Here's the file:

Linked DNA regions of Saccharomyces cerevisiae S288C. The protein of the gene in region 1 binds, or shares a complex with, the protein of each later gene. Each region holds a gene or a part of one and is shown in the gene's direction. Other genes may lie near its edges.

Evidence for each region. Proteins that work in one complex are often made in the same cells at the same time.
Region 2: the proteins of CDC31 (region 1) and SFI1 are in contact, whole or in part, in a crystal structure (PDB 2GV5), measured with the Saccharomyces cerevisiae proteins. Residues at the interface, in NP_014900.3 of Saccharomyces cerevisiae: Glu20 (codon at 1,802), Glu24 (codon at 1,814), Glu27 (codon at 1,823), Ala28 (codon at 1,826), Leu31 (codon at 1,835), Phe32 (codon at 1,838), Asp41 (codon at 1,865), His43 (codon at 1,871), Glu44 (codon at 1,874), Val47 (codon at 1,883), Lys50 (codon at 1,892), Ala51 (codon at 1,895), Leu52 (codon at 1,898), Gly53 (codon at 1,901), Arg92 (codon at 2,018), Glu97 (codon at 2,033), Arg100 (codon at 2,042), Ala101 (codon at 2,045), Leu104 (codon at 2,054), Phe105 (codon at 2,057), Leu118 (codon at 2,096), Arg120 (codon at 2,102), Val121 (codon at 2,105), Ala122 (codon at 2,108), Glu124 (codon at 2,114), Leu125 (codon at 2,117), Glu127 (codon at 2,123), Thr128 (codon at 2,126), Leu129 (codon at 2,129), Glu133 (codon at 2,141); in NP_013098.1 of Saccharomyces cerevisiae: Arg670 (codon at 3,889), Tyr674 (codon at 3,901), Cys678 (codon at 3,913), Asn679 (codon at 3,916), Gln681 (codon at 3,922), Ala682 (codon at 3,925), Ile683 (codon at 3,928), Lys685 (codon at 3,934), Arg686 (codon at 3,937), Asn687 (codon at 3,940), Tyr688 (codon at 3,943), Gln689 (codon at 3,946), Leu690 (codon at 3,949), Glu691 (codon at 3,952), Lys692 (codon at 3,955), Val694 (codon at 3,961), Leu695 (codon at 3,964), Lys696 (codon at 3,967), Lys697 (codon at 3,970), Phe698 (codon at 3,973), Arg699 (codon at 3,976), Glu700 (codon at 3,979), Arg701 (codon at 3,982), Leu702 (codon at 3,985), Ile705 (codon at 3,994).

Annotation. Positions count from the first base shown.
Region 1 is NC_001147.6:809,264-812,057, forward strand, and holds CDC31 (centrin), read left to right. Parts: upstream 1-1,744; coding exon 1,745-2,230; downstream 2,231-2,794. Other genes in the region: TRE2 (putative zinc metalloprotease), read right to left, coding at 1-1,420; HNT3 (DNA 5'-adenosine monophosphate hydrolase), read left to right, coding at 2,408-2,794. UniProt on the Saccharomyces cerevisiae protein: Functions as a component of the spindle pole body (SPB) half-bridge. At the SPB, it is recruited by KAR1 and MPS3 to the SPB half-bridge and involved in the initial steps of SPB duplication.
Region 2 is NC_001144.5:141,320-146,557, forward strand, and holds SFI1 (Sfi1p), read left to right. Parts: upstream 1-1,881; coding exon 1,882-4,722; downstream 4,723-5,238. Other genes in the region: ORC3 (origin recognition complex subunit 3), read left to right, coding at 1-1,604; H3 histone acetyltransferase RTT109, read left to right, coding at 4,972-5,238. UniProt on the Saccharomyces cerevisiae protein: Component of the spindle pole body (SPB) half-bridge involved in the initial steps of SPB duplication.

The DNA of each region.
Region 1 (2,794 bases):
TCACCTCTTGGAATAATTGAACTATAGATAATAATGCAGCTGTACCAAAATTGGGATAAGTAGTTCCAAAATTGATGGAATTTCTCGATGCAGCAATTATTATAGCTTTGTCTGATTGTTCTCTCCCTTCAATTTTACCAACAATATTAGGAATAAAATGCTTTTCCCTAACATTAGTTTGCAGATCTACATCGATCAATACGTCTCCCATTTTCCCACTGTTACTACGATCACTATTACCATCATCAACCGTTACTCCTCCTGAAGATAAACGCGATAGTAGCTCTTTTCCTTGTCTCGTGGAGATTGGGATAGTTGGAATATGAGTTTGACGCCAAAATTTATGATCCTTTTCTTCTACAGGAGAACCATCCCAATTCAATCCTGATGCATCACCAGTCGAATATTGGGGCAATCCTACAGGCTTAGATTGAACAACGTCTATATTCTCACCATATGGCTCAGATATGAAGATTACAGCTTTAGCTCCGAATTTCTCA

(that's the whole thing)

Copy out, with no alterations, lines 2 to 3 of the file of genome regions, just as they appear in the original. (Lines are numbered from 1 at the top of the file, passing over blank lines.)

Evidence for each region. Proteins that work in one complex are often made in the same cells at the same time.
Region 2: the proteins of CDC31 (region 1) and SFI1 are in contact, whole or in part, in a crystal structure (PDB 2GV5), measured with the Saccharomyces cerevisiae proteins. Residues at the interface, in NP_014900.3 of Saccharomyces cerevisiae: Glu20 (codon at 1,802), Glu24 (codon at 1,814), Glu27 (codon at 1,823), Ala28 (codon at 1,826), Leu31 (codon at 1,835), Phe32 (codon at 1,838), Asp41 (codon at 1,865), His43 (codon at 1,871), Glu44 (codon at 1,874), Val47 (codon at 1,883), Lys50 (codon at 1,892), Ala51 (codon at 1,895), Leu52 (codon at 1,898), Gly53 (codon at 1,901), Arg92 (codon at 2,018), Glu97 (codon at 2,033), Arg100 (codon at 2,042), Ala101 (codon at 2,045), Leu104 (codon at 2,054), Phe105 (codon at 2,057), Leu118 (codon at 2,096), Arg120 (codon at 2,102), Val121 (codon at 2,105), Ala122 (codon at 2,108), Glu124 (codon at 2,114), Leu125 (codon at 2,117), Glu127 (codon at 2,123), Thr128 (codon at 2,126), Leu129 (codon at 2,129), Glu133 (codon at 2,141); in NP_013098.1 of Saccharomyces cerevisiae: Arg670 (codon at 3,889), Tyr674 (codon at 3,901), Cys678 (codon at 3,913), Asn679 (codon at 3,916), Gln681 (codon at 3,922), Ala682 (codon at 3,925), Ile683 (codon at 3,928), Lys685 (codon at 3,934), Arg686 (codon at 3,937), Asn687 (codon at 3,940), Tyr688 (codon at 3,943), Gln689 (codon at 3,946), Leu690 (codon at 3,949), Glu691 (codon at 3,952), Lys692 (codon at 3,955), Val694 (codon at 3,961), Leu695 (codon at 3,964), Lys696 (codon at 3,967), Lys697 (codon at 3,970), Phe698 (codon at 3,973), Arg699 (codon at 3,976), Glu700 (codon at 3,979), Arg701 (codon at 3,982), Leu702 (codon at 3,985), Ile705 (codon at 3,994).